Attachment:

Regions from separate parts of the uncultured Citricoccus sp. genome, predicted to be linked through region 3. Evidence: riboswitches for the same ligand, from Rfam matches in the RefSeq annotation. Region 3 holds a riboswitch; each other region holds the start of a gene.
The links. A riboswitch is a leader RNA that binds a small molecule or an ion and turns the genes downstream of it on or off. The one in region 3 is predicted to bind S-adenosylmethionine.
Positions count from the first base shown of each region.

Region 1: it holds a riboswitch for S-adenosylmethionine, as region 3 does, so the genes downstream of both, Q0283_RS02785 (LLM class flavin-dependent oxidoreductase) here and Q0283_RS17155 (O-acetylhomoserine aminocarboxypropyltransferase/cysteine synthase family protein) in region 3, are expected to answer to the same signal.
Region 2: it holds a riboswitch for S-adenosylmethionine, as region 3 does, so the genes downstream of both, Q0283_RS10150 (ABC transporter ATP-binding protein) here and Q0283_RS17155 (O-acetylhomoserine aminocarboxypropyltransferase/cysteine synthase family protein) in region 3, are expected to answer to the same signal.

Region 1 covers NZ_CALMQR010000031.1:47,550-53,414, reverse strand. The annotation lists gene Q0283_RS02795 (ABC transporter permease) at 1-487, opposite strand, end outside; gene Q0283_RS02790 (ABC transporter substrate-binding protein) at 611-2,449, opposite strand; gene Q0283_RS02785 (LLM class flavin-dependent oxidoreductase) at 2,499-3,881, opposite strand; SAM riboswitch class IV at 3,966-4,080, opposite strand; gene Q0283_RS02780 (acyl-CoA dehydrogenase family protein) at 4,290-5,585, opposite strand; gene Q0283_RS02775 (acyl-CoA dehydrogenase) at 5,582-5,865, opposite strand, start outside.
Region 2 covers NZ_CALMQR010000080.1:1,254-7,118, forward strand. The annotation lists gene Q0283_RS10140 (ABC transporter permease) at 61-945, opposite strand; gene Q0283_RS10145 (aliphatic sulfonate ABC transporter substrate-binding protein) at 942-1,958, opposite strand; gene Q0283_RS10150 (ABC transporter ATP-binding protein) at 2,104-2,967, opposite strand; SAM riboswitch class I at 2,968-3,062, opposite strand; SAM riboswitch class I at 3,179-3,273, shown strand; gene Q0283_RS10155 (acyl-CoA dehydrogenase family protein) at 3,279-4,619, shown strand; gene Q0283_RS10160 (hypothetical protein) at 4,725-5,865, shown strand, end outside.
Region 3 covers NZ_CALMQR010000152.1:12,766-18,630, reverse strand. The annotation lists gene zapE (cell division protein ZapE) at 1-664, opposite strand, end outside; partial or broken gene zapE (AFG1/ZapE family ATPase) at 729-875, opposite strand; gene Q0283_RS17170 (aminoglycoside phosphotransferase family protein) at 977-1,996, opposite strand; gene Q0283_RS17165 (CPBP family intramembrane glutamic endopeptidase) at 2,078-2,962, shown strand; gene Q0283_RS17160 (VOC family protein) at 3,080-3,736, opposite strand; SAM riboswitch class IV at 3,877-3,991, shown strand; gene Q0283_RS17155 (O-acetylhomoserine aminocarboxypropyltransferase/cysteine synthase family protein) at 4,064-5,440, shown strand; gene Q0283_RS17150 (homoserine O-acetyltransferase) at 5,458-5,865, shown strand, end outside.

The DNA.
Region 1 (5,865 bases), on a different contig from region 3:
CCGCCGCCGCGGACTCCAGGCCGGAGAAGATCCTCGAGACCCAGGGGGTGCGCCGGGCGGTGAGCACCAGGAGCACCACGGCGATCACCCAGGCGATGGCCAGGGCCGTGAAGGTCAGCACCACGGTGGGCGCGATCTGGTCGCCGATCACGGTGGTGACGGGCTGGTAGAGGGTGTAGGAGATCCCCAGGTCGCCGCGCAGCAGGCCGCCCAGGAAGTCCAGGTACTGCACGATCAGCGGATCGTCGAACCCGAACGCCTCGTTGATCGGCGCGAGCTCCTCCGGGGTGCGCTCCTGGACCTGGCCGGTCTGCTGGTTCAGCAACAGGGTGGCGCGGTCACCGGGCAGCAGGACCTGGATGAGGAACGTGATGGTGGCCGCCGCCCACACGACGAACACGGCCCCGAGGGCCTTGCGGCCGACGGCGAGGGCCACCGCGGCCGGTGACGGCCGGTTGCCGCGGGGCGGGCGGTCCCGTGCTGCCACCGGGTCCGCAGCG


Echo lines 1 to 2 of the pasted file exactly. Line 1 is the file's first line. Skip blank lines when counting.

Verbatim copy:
Regions from separate parts of the uncultured Citricoccus sp. genome, predicted to be linked through region 3. Evidence: riboswitches for the same ligand, from Rfam matches in the RefSeq annotation. Region 3 holds a riboswitch; each other region holds the start of a gene.
The links. A riboswitch is a leader RNA that binds a small molecule or an ion and turns the genes downstream of it on or off. The one in region 3 is predicted to bind S-adenosylmethionine.